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#1 2010-11-04 22:02:16

David Bird
From: Montréal, QC
Registered: 2009-07-28
Posts: 1527

Christma and the euchrist

Thanksgiving is over in Canada and is still to come stateside. There is another communal supper of thanksgiving known as the Eucharist. This word comes from the Gk. eukharistia, for “thanksgiving, gratitude”, and is associated with Jesus Christ through the Lord’s Supper. The same PIE root that became Eucharist is present in exhort and hortatory. The direct connection to the Christian church makes it a short skip to Euchrist, as if it had to do with the good or the truth of Jesus Christ.


{picture of} Euchrist Lily

Another confusion with the name of Christ is possible in charisma. This too came from the PIE root *gher, “to desire, like”. This is a recent reintroduction to English from German, however, denoting the possession of the (divine) gift of leadership, though it is used more widely today to indicate general crowd appeal.

Political leader appeal
Harper is an ineffective lifeless leader, whereas Day in my opinion has christma that’ll caputre Canadian supporters.

Concert report
and the lead singer is f@*king amazing! She has christma you wouldn’t believe!

Actor review
Pitt will never be a great actor bec because to really shine he relies on a good script or director, yes he has christma and a good look



#2 2010-11-04 22:43:26

From: Mexico
Registered: 2007-10-11
Posts: 2119

Re: Christma and the euchrist

Charisma is from German? Surely from Greek! (It’s a Biblical Greek word.) Conceivably through German, but I doubt that.
—Later, OK, the very specific meaning “ability to sway crowds, charm” may be a “reintroduction”, as you say, that came through German. But I submit that the word was still around in English, and the specialization to a particular kind of gifting would be more a semantic influence than a reintroduction.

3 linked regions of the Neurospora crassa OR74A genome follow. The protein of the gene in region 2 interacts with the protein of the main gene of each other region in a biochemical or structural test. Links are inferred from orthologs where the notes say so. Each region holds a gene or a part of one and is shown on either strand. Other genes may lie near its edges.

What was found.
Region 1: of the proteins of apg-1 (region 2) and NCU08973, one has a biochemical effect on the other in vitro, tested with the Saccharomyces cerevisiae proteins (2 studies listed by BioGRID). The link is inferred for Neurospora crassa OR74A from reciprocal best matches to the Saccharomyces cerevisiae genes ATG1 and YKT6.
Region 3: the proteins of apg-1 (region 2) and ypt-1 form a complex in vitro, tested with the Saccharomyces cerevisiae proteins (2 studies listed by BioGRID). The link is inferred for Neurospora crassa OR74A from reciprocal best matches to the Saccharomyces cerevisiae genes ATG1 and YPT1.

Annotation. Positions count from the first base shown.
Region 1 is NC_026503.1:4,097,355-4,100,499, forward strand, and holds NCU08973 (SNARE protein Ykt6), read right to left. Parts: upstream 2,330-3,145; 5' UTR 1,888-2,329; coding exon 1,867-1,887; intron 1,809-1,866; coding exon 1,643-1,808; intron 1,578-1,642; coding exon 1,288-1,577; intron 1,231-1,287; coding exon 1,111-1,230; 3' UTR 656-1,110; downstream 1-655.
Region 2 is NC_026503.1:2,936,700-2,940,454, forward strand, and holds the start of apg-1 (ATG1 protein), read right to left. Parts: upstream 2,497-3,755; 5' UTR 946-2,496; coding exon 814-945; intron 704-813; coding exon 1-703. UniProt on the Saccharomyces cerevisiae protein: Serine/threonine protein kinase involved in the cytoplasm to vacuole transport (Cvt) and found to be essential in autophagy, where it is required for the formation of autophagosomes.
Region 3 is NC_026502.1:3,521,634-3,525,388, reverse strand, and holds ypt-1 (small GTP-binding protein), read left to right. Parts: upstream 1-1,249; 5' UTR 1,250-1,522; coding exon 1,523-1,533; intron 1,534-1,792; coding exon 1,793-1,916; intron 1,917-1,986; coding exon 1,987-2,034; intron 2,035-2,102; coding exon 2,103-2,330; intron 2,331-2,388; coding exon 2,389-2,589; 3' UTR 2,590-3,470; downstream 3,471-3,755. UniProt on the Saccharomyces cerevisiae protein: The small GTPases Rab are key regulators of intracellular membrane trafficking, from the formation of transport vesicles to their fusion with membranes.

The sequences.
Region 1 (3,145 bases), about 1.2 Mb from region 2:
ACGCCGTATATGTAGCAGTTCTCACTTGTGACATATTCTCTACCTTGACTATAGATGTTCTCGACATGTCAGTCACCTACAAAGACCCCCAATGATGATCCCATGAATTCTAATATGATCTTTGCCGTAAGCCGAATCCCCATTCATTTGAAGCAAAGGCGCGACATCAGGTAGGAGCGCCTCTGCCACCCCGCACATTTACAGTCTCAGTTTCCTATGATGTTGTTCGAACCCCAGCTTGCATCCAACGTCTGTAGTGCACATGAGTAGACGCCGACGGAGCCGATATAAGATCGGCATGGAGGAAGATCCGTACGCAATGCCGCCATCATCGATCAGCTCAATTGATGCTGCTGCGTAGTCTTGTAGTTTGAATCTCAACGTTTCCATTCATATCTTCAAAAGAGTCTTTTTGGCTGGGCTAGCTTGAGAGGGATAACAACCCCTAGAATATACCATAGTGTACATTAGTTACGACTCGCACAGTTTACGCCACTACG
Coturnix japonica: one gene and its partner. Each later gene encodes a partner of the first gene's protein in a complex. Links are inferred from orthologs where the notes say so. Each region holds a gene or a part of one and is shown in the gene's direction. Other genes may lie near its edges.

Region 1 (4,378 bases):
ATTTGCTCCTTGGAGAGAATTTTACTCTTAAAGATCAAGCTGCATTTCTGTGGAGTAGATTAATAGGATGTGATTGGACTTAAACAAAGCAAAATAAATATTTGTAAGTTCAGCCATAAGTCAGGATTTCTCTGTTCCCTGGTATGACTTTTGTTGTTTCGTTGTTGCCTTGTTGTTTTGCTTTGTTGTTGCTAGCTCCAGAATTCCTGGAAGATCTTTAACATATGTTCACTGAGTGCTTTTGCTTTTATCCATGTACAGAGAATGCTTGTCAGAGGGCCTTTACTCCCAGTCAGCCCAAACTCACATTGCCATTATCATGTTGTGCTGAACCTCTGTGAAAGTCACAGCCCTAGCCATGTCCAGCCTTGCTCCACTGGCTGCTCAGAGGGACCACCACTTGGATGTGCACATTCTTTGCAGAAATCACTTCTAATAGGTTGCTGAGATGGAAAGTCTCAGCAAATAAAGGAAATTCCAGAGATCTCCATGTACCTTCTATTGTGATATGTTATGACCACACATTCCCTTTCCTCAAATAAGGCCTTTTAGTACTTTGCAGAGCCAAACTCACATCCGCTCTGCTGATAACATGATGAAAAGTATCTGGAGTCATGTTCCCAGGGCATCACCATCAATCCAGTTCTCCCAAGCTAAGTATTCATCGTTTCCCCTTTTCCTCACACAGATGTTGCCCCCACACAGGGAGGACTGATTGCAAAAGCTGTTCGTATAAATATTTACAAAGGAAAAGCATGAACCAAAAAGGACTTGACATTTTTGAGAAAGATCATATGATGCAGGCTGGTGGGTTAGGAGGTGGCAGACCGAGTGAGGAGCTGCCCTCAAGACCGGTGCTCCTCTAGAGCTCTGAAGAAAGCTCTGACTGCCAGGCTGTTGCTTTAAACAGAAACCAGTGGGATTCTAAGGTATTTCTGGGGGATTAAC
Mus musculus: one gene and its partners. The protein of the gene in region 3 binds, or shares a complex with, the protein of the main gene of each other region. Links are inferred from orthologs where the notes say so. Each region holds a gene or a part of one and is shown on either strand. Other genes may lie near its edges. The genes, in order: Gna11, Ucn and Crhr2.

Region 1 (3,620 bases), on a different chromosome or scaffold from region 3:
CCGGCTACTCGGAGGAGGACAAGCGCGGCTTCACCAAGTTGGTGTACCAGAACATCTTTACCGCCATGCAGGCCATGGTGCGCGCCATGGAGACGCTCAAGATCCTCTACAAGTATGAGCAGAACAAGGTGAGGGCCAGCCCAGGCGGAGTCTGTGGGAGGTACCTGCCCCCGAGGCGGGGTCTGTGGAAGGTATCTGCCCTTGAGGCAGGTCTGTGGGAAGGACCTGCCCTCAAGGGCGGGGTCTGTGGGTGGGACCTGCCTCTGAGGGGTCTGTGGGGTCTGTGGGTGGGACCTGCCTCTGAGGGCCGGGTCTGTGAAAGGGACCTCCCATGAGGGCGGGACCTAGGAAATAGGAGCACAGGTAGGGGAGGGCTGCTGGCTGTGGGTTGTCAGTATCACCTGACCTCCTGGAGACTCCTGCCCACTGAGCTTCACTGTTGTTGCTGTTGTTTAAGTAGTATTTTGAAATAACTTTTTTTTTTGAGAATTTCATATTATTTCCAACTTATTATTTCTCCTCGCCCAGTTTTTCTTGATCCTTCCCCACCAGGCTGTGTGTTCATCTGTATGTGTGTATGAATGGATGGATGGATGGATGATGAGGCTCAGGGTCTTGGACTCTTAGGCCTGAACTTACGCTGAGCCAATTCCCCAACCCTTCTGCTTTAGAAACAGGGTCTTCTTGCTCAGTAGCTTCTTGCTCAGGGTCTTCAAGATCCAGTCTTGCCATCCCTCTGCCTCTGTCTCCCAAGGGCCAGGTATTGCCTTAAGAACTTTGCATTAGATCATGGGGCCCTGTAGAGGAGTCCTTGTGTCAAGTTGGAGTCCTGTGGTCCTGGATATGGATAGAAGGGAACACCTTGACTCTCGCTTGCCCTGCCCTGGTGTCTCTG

dont worry about it…merry charismas and happy new year!! kiss. Posted Dec 28

(and lots more hits)

Last edited by DavidTuggy (2010-11-04 22:50:40)

*If the human mind were simple enough for us to understand,
we would be too simple-minded to understand it* .

(Possible Corollary: it is, and we are .)



#3 2010-11-04 22:52:35

David Bird
From: Montréal, QC
Registered: 2009-07-28
Posts: 1527

Re: Christma and the euchrist

It is very possible that I was not skeptical enough, or misquoted my source – you know I mainline the online etymological dictionary. Here’s what it has to say:

“gift of leadership, power of authority,” c.1930, from German, used in this sense by Max Weber (1864-1920) in “Wirtschaft u. Gesellschaft” (1922), from Gk. kharisma “favor, divine gift,” from kharizesthai “to show favor to,” from kharis “grace, beauty, kindness” (Charis was the name of one of the three attendants of Aphrodite) related to khairein “to rejoice at,” from PIE base * gher- “to desire, like” (see hortatory). More mundane sense of “personal charm” recorded by 1959. Earlier, the word had been used in English with a sense of “grace, talent from God” (1875), directly from Latinized Greek; and in the form charism (pl. charismata) it is attested in English from 1640s.

Later: charismas. Amazing.

Last edited by David Bird (2010-11-04 22:55:15)



#4 2010-11-05 01:03:56

From: Victoria, BC
Registered: 2007-08-28
Posts: 2565

Re: Christma and the euchrist

A good addition to our list of religious eggcorns.

Hatching new language, one eggcorn at a time.



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